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Problem statement :

We have documents with list of words in them. Overall these documents are classified into 2 group (say, good quality vs bad)

docs -

doc1 = [w1,w2,w3,w4]
doc2 = [w4,w3,w3,w4]
doc3 = [w2,w4,w8,w1]
doc4 = [w5,w4,w0,w9]

doc group -

good_grp = [doc2, doc1]
bad_grp = [doc3, doc4]

Now we have to find out which words actually are important to make the document good vs bad ?

Idea 1: Merge all words from documents that belong to document group 1 into single document say (good quality doc) and other one being (bad quality doc) and calculate tf-idf score per doc; but in this case we lose information of document level words and now just see document group level word importance.

doc1 = [w1,w2,w3,w4]
doc2 = [w4,w3,w3,w4]
doc3 = [w2,w4,w8,w1]
doc4 = [w5,w4,w0,w9]

good_grp = [w1,w2,w3,w4,w4,w3,w3,w4]
bad_grp = [w2,w4,w8,w1,w5,w4,w0,w9]

Can someone help me to direct to a better approach tf-idf or any other technique to solve this problem?

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I think here you must maintain the actual tf-idf and create corpus over it.. Assuming you already have lables for documents available. You can rum classification over it.

Best classification I am anticipating for this problem would be naive bayes..

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  • $\begingroup$ just clarifying, just applying tf-idf over all documents will give you list of words that are most important per document. But i didnt understand how we can run classification on it ? is it similar to this post ? towardsdatascience.com/… $\endgroup$ – gagan malhotra Jan 8 at 19:35
  • $\begingroup$ Yes, as per update it seems my suggested approach worked.. If so please consider it to mark "right"(button just below downvote). This will help other to find this post quickly. $\endgroup$ – Saurabh Jan 9 at 1:58
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A direct way to find the words which are the most representative of a class is to calculate the probability of the class given a word:

$$p(c|w)=\frac{\#\{\ d\ |\ label(d)=c\ \land w\in d\}}{\#\{\ d\ |\ w\in d\ \}}$$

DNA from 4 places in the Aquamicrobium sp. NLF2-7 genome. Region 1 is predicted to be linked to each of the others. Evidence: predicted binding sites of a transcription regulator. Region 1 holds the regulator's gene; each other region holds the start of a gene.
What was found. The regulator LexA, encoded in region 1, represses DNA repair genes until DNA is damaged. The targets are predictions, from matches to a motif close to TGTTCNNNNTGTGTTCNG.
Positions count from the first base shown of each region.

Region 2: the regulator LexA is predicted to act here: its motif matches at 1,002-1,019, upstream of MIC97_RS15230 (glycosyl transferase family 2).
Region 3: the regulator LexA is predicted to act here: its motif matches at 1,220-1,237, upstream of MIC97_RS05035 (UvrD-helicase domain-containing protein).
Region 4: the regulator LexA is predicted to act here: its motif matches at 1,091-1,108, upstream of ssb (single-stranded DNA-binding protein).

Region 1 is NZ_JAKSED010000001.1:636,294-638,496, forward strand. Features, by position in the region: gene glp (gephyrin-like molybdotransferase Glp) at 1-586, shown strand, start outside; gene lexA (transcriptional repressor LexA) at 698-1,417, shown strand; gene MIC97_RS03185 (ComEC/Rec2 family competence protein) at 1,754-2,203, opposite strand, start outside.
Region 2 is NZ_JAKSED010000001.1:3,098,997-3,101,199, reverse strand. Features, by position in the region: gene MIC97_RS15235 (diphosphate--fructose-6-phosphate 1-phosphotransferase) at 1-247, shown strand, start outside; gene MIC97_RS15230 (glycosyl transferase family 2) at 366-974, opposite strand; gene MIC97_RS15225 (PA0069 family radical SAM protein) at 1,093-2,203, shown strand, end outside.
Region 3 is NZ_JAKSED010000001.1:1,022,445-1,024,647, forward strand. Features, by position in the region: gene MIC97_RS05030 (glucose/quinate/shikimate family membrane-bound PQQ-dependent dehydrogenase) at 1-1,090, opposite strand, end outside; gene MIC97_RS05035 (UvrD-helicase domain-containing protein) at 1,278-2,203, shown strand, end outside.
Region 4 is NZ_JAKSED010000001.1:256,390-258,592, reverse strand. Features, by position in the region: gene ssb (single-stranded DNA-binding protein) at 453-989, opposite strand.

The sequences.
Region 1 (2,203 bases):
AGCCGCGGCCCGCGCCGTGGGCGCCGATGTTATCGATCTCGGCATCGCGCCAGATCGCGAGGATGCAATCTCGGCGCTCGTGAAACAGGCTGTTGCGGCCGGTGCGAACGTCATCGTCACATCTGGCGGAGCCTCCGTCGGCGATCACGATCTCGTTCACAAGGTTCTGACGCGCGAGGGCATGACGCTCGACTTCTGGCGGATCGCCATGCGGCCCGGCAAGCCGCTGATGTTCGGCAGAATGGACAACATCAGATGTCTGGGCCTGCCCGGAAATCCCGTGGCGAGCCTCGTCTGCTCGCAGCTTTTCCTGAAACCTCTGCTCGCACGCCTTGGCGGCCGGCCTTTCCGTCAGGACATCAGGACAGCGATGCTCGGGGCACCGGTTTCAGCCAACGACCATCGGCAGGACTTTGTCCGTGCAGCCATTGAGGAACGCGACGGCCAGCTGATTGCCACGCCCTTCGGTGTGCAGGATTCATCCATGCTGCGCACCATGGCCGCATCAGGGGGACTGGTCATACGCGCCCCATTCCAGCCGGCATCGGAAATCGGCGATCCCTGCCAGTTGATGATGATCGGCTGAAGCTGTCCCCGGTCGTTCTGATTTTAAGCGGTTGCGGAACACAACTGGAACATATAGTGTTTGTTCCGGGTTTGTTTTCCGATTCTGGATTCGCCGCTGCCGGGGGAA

Ranking the words according to their probability $p(c|w)$ gives:

  • highest values: the most correlated words for the class
  • lowest values: the least correlated words for the class

Remark: with this method it's safer to filter out the least frequent words (e.g. remove the words with frequency lower than 3), because these are likely to happen by chance so they are not really representative.

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  • $\begingroup$ Thanks for the answer @Erwan Just wanted to verify that i understand it correctly....so to calculate the probability of card given word =((Number of documents per given class of document) * (number of words in current document)) / (number of documents that has this word) $\endgroup$ – gagan malhotra Jan 8 at 18:44
  • $\begingroup$ @gaganmalhotra No I think there's a mistake in your formula. Let's say you want this probability for class "good" and word "hello": p(good|hello) = (number of "good" documents which contain "hello") / (number of all documents which contain "hello"). In other words it's just the proportion of "good" documents among all the documents which contain the word "hello". $\endgroup$ – Erwan Jan 8 at 19:08
  • $\begingroup$ Thanks for the help @Erwan! $\endgroup$ – gagan malhotra Jan 8 at 19:16
  • $\begingroup$ But in this approach we would miss out of term frequency of words appearing in the document, do you have any idea how we can incorporate that ? @Erwan $\endgroup$ – gagan malhotra Jan 8 at 19:21
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    $\begingroup$ @gaganmalhotra I don't think it's useful to take word frequency into account since the label is associated with a document, but if you want we can assume that every word in a document is labelled with the label of this doc. In this case the probability just becomes (frequency of w in any "good" document) / (total frequency of w in any document) (in other words: sum of the frequency of w across all the documents which are good divided by sum of the frequency of w across all the documents) $\endgroup$ – Erwan Jan 8 at 20:47
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Update:

One thing that worked the best with my data was converting the words into tf-idf vectors per document and applying Naive bayes on it to predict the probability per document or word.

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